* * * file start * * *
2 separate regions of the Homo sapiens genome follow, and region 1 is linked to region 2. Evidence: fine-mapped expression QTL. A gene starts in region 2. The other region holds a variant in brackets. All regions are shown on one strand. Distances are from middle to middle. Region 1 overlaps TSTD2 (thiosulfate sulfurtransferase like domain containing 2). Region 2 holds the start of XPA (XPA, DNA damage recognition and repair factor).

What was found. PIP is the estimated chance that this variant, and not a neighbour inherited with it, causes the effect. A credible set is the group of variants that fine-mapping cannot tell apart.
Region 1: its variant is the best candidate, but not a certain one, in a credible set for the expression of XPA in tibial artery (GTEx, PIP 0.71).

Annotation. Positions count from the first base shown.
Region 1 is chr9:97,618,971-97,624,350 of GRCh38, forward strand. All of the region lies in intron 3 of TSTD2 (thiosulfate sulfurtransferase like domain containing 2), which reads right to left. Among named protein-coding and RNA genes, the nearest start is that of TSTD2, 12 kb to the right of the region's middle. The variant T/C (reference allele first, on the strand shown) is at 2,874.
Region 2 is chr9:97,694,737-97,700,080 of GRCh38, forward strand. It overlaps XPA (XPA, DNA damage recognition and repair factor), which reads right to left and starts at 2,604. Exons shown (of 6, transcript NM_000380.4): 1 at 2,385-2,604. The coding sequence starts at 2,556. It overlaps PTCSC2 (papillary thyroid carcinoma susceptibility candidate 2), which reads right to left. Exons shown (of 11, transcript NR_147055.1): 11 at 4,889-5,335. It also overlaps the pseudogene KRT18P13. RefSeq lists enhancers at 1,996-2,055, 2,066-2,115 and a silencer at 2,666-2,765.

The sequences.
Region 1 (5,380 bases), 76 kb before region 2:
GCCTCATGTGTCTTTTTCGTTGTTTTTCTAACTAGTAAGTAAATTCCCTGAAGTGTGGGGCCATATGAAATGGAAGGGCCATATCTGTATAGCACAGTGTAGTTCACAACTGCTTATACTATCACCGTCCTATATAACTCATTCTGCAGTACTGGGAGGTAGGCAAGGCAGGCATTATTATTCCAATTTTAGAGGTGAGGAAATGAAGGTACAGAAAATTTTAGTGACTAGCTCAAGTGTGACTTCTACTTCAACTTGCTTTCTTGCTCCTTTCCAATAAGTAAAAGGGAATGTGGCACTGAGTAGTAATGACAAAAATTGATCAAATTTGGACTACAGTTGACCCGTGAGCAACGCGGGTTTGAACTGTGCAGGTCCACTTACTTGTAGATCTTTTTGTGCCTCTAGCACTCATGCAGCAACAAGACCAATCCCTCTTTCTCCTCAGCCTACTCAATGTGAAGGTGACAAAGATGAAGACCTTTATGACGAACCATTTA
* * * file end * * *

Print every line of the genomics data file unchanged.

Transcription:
2 separate regions of the Homo sapiens genome follow, and region 1 is linked to region 2. Evidence: fine-mapped expression QTL. A gene starts in region 2. The other region holds a variant in brackets. All regions are shown on one strand. Distances are from middle to middle. Region 1 overlaps TSTD2 (thiosulfate sulfurtransferase like domain containing 2). Region 2 holds the start of XPA (XPA, DNA damage recognition and repair factor).

What was found. PIP is the estimated chance that this variant, and not a neighbour inherited with it, causes the effect. A credible set is the group of variants that fine-mapping cannot tell apart.
Region 1: its variant is the best candidate, but not a certain one, in a credible set for the expression of XPA in tibial artery (GTEx, PIP 0.71).

Annotation. Positions count from the first base shown.
Region 1 is chr9:97,618,971-97,624,350 of GRCh38, forward strand. All of the region lies in intron 3 of TSTD2 (thiosulfate sulfurtransferase like domain containing 2), which reads right to left. Among named protein-coding and RNA genes, the nearest start is that of TSTD2, 12 kb to the right of the region's middle. The variant T/C (reference allele first, on the strand shown) is at 2,874.
Region 2 is chr9:97,694,737-97,700,080 of GRCh38, forward strand. It overlaps XPA (XPA, DNA damage recognition and repair factor), which reads right to left and starts at 2,604. Exons shown (of 6, transcript NM_000380.4): 1 at 2,385-2,604. The coding sequence starts at 2,556. It overlaps PTCSC2 (papillary thyroid carcinoma susceptibility candidate 2), which reads right to left. Exons shown (of 11, transcript NR_147055.1): 11 at 4,889-5,335. It also overlaps the pseudogene KRT18P13. RefSeq lists enhancers at 1,996-2,055, 2,066-2,115 and a silencer at 2,666-2,765.

The sequences.
Region 1 (5,380 bases), 76 kb before region 2:
GCCTCATGTGTCTTTTTCGTTGTTTTTCTAACTAGTAAGTAAATTCCCTGAAGTGTGGGGCCATATGAAATGGAAGGGCCATATCTGTATAGCACAGTGTAGTTCACAACTGCTTATACTATCACCGTCCTATATAACTCATTCTGCAGTACTGGGAGGTAGGCAAGGCAGGCATTATTATTCCAATTTTAGAGGTGAGGAAATGAAGGTACAGAAAATTTTAGTGACTAGCTCAAGTGTGACTTCTACTTCAACTTGCTTTCTTGCTCCTTTCCAATAAGTAAAAGGGAATGTGGCACTGAGTAGTAATGACAAAAATTGATCAAATTTGGACTACAGTTGACCCGTGAGCAACGCGGGTTTGAACTGTGCAGGTCCACTTACTTGTAGATCTTTTTGTGCCTCTAGCACTCATGCAGCAACAAGACCAATCCCTCTTTCTCCTCAGCCTACTCAATGTGAAGGTGACAAAGATGAAGACCTTTATGACGAACCATTTA